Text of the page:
Re: Package System specification
>> As for the package format specification, I'd like to propose that it
>> be dropped. Instead, a common installed-software database and package
>> naming scheme be proposed instead. This way, each distribution can keep
>> the packaging system they like and we offer some level of compatibility
>> between the distributions.
>I believe it is vital for the lsb project that there be a package format,
>with capabilities beyound that of tar. We want to build a shrink-wrap
>market, for Linux, so that customers can go to a shop and buy a product
>that will install on every LSB-compliant Linux. The data format for these
>binary products then must be standardized.
By having the LSB specify a package format for distributions to handle,
you leave installation, removal, and upgrading to the distribution. This
can only be handled flawlessly by the chosen system and not converters.
Instead, why doesn't the LSB actually make a specification that all
distributions can comply with without losing their unique qualities. As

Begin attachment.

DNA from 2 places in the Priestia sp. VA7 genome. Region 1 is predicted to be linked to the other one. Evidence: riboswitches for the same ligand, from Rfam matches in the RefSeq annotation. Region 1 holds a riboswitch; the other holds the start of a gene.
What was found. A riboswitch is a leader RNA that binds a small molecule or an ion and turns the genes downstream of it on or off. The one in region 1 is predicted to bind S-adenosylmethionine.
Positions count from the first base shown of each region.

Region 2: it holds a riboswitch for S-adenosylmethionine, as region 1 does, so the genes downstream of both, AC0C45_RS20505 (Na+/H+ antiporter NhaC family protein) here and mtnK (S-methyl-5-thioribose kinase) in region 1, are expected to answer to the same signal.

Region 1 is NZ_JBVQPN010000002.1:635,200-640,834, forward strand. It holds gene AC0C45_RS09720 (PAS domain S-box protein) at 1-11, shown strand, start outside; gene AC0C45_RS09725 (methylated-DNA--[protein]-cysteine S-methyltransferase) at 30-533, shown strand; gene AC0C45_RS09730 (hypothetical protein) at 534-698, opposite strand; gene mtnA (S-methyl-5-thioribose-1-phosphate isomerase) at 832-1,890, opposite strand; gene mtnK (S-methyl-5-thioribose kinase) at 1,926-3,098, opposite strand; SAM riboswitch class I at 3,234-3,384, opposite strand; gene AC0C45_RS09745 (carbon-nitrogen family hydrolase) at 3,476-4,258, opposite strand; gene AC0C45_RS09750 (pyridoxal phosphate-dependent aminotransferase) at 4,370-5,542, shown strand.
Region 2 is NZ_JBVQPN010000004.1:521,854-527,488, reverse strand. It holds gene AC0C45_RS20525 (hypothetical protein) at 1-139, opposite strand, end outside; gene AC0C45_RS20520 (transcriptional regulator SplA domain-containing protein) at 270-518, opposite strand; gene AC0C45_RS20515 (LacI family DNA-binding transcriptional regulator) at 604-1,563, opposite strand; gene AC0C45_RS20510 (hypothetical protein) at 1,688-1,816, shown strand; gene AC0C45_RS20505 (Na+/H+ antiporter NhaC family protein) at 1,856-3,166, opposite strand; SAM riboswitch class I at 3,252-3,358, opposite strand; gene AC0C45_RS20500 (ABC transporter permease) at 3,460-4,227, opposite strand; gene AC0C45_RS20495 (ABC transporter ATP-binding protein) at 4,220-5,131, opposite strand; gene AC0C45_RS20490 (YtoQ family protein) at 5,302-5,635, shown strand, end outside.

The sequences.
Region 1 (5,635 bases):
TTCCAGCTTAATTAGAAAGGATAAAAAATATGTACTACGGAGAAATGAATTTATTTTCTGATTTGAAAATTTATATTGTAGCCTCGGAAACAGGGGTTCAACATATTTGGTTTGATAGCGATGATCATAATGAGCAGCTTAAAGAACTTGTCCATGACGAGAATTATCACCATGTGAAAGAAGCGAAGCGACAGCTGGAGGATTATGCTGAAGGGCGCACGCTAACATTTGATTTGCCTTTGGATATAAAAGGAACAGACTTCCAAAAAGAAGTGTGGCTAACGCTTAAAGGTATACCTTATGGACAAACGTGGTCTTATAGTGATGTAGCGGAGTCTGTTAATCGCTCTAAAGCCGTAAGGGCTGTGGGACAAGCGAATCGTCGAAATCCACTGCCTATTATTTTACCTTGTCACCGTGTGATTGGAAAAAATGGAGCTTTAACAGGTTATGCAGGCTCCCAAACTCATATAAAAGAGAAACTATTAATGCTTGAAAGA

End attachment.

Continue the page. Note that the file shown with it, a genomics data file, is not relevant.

it stands right now, I see the LSB becoming a Red Hat-based distribution
cookie cutter. It think that's going too far for a specification.
An RPM (last I checked) contained installation scripts, dependencies, checksums,
and the actual files that get written to the system. How are all of those
things going to work unless we all make the same exact system? Same package
names, same file locations, same versions of every program? At that point,
the only difference between one distribution and the next will be what packages
out of LSB we include.
The specification should be simple things like where the C library goes,
what basic commands should be present in /bin, things of this nature. Leave
installation and upgrading to the commercial vendor.
David Cantrell | firstname.lastname@example.org
| Slackware Linux Project